Hello, I’ve got a REST API client set up for a project that currently pulls data from the API via AWS as a Stream_Element_Array, parses the JSON via VSS.JSON’s pull reader, and then serialises it in a record for fast access and caches the data to disk.

I’m wondering if anyone who has used both VSS and GNATCOLL’s json packages has any opinions about which of the two are better. I end up working with up to 400MB of JSON at a time (when condensed, ~200MB), and as it is VSS currently takes about 45 seconds to parse the full JSON. Loading the cached data is quite quick and not an issue.

Looking through the spec I’m just a bit worried whether or not GNATCOLL can handle reading hundreds of megabytes from an unbounded string, and what the consequences of trying to do that would be for my memory usage.

This isn’t on an embedded system or anything, so ~1-2GB of RAM used would be okay, but it is part of a larger application that uses Gtkada and draws a lot of images to the screen, so minimising RAM usage and maximising performance would be great.

I’m also hopeful that this project, when released, will raise awareness of how nice Gtkada is compared to a number of other GUI libraries :slight_smile:


I wrote a benchmark for gnatcoll that you can try. It uses a ~450mb json file containing a json array, loads it all in, picks a random spot near the end of the array, and iterates that array:

Unfortunately, I don’t actually know how to use VSS, and didn’t find much documentation past the API references to use it, but you probably won’t have an issue with adding VSS into this. I have the content saved as an unbounded_string due to stack overflows, but you can probably get away with adding a Content : constant String := To_String(Contents); or do something with streams. (unless VSS can parse json from a file, then even better!)

There’s also Json-Ada which I’ve used before, it’s a pretty light library, and I included that in the benchmark against gnatcoll.

Easiest solution to run it is probably to clone the github repo, then run alr update && alr build, unzip large-file.zip to large-file.json and then run the program with the json as an argument.

Here’s what happened when I ran it on my macbook air with defaults:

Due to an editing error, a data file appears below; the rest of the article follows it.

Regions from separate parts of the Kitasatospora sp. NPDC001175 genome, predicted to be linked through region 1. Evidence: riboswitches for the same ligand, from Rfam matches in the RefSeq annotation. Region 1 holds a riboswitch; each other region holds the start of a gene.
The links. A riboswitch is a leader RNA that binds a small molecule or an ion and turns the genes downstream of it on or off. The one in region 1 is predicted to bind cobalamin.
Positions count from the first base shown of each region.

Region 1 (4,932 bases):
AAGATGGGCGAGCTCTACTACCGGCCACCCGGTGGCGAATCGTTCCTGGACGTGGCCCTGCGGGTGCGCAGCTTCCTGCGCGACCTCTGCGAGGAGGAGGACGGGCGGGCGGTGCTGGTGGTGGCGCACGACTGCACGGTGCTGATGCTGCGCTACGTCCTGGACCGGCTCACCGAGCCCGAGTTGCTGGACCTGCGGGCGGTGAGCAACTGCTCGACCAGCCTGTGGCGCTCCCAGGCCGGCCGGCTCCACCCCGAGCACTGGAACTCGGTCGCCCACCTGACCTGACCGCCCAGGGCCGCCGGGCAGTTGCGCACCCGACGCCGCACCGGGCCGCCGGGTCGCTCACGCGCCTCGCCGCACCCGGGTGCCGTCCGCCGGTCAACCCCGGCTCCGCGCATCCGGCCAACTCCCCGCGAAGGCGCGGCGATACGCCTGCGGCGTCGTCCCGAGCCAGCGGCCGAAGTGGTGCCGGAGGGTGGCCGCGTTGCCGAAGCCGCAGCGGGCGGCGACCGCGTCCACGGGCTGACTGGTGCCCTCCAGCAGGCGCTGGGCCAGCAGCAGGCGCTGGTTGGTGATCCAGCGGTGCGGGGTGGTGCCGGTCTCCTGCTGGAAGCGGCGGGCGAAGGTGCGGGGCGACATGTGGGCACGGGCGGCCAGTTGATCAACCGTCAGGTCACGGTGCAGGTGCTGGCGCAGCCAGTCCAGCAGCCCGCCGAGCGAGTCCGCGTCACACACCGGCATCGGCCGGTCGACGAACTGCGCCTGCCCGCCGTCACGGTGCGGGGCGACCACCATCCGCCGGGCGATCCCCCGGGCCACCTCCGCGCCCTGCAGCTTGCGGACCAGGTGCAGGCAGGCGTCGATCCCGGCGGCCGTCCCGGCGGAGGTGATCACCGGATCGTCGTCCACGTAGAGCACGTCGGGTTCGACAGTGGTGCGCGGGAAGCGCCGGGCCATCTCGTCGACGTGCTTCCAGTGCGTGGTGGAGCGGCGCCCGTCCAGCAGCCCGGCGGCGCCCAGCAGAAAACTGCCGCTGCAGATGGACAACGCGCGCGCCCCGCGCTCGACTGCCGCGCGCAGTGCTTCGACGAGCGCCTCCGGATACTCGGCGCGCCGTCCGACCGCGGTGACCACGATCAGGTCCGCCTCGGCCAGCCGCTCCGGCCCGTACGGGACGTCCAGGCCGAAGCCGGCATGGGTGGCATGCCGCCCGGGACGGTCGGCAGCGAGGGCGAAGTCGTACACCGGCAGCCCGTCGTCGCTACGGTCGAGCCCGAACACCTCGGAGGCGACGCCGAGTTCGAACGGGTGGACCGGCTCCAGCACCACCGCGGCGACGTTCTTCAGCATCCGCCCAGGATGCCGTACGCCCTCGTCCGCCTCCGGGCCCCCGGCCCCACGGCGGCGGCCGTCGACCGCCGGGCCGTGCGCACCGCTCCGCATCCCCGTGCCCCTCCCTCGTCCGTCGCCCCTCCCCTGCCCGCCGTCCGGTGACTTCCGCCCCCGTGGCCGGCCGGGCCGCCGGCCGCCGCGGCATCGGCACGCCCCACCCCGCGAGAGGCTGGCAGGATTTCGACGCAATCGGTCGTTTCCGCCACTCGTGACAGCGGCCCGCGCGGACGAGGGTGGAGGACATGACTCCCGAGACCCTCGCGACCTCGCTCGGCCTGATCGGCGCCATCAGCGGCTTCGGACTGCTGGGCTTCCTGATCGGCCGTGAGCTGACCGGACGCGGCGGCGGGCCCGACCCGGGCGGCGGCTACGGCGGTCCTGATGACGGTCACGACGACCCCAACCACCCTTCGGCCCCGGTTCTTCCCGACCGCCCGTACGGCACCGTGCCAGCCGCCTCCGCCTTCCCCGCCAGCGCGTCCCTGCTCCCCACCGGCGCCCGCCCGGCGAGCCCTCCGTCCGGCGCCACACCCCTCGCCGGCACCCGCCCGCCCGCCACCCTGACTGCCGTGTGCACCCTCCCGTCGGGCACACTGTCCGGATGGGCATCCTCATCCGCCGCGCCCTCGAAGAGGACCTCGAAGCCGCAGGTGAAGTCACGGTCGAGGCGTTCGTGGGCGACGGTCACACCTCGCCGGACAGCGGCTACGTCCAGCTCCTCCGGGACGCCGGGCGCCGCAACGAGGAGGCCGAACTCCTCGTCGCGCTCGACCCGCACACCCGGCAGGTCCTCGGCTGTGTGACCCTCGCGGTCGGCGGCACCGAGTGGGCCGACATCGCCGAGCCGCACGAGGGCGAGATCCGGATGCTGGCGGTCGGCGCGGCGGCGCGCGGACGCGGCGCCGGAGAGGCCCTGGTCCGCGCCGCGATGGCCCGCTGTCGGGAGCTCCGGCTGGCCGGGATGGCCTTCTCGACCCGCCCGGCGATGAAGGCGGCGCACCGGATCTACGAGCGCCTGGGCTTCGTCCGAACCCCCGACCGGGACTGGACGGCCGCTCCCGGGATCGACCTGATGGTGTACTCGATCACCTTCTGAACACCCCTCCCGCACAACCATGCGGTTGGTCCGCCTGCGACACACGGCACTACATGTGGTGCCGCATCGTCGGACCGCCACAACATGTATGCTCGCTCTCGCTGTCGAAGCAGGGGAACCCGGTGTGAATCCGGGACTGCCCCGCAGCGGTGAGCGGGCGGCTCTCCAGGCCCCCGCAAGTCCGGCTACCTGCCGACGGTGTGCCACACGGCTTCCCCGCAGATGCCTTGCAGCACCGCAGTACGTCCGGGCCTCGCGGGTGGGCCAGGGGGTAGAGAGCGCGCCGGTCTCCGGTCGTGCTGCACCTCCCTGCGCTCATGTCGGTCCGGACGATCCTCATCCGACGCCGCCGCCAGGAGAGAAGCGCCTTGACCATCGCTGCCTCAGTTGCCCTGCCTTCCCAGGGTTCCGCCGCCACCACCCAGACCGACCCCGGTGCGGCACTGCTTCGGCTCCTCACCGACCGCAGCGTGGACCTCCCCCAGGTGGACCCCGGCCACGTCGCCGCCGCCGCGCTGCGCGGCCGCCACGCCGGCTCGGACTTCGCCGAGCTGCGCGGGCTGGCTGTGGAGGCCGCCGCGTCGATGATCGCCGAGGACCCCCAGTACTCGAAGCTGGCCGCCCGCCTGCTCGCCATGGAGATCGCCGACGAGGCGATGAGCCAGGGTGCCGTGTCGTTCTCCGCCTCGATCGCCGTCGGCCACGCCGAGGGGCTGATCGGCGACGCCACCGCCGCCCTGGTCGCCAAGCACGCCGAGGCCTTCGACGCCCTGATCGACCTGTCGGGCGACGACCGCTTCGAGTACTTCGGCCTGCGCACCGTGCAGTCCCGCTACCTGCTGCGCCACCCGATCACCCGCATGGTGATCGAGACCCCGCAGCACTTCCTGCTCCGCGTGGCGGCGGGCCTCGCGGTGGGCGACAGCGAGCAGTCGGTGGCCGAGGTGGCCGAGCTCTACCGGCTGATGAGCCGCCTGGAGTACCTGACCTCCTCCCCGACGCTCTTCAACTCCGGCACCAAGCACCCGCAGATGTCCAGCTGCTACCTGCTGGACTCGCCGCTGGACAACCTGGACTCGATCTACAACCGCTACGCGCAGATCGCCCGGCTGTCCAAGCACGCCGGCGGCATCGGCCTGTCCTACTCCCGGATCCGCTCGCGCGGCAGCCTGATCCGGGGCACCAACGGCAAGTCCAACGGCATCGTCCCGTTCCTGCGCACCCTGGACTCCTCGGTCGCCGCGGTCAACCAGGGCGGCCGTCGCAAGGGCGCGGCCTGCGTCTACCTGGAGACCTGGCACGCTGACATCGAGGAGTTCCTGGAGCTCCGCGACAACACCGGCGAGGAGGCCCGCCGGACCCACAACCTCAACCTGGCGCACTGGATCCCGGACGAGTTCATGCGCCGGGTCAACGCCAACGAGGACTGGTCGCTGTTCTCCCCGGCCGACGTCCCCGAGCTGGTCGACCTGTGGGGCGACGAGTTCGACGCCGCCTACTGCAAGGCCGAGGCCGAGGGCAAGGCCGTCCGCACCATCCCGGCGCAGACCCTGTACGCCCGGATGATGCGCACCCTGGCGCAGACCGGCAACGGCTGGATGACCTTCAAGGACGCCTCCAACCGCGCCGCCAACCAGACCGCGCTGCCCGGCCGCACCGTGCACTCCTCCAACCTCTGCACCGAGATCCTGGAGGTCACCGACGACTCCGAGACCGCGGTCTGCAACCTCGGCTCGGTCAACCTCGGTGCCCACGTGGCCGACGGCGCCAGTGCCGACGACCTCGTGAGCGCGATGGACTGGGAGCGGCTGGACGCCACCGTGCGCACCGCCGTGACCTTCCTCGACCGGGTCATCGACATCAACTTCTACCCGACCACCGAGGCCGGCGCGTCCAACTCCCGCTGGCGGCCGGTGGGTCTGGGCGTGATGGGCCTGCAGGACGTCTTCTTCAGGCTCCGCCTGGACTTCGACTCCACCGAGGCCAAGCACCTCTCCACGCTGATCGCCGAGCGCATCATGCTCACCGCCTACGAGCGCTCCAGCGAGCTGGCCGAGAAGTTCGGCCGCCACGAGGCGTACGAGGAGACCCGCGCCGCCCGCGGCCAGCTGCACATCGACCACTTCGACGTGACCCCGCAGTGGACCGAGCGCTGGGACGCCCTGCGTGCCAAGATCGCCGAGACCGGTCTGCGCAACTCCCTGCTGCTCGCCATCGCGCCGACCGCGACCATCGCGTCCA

aj@macbook json_benchmark % bin/json_benchmark large-file.json
Testing json-ada's JSON
json-ada read is  3.295961000 seconds
json-ada iterate is  0.009062000 seconds
GNATCOLL.JSON read is  28.289018000 seconds
GNATCOLL.JSON iterate is  0.014264000 seconds

And when compiled with -O0:

aj@macbook json_benchmark % bin/json_benchmark large-file.json                                      
Testing json-ada's JSON
json-ada read is  7.085358000 seconds
json-ada iterate is  0.018148000 seconds
GNATCOLL.JSON read is  22.921301000 seconds
GNATCOLL.JSON iterate is  0.010944000 seconds

If you want to compile it with -O0, you’ll want to go into alire.toml and uncomment the build switches.

Good luck!

Main difference of JSON support in GNATCOLL and VSS is an abstraction level. GNATCOLL process JSON as document, while VSS as stream of events. So, it is quite hard to compare them.

GNATCOLL constructs JSON document in the memory, it takes time and space. It is not optimized to work on large documents too. It allows to access to arbitrary element of the document.

VSS doesn’t construct document in the memory, it provides only an access to the current event - some value, object’s key, start/end of object/array. Application should track events to extract necessary information.

In your case I suggest to take a looks at VSS first, it is known that GNATCOLL works slow on huge documents, and it was one of the reason to develop JSON parser for VSS.

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In my opinion, you shouldn’t parse/“serialize” 400Mb JSON in one call under a GtkAda application, because it will freeze GUI. It would be better to refactor the code to do this in an incremental mode. AFAIK, this is doable with VSS, but not with GNATCOLL.

It’s running in a separate task, so the actual GUI responsiveness is not impacted :slight_smile: I rewrote part of my VSS code using GNATCOLL and the results were sort of as expected - much lower latency for requesting individual objects, but a high initial startup cost due to constructing a tree for the whole JSON document.

I think given this information I’ll use GNATCOLL for small JSON documents and things with no latency requirements, but prefer VSS for reading in the largest files since I have more control over the performance and there is no initial latency.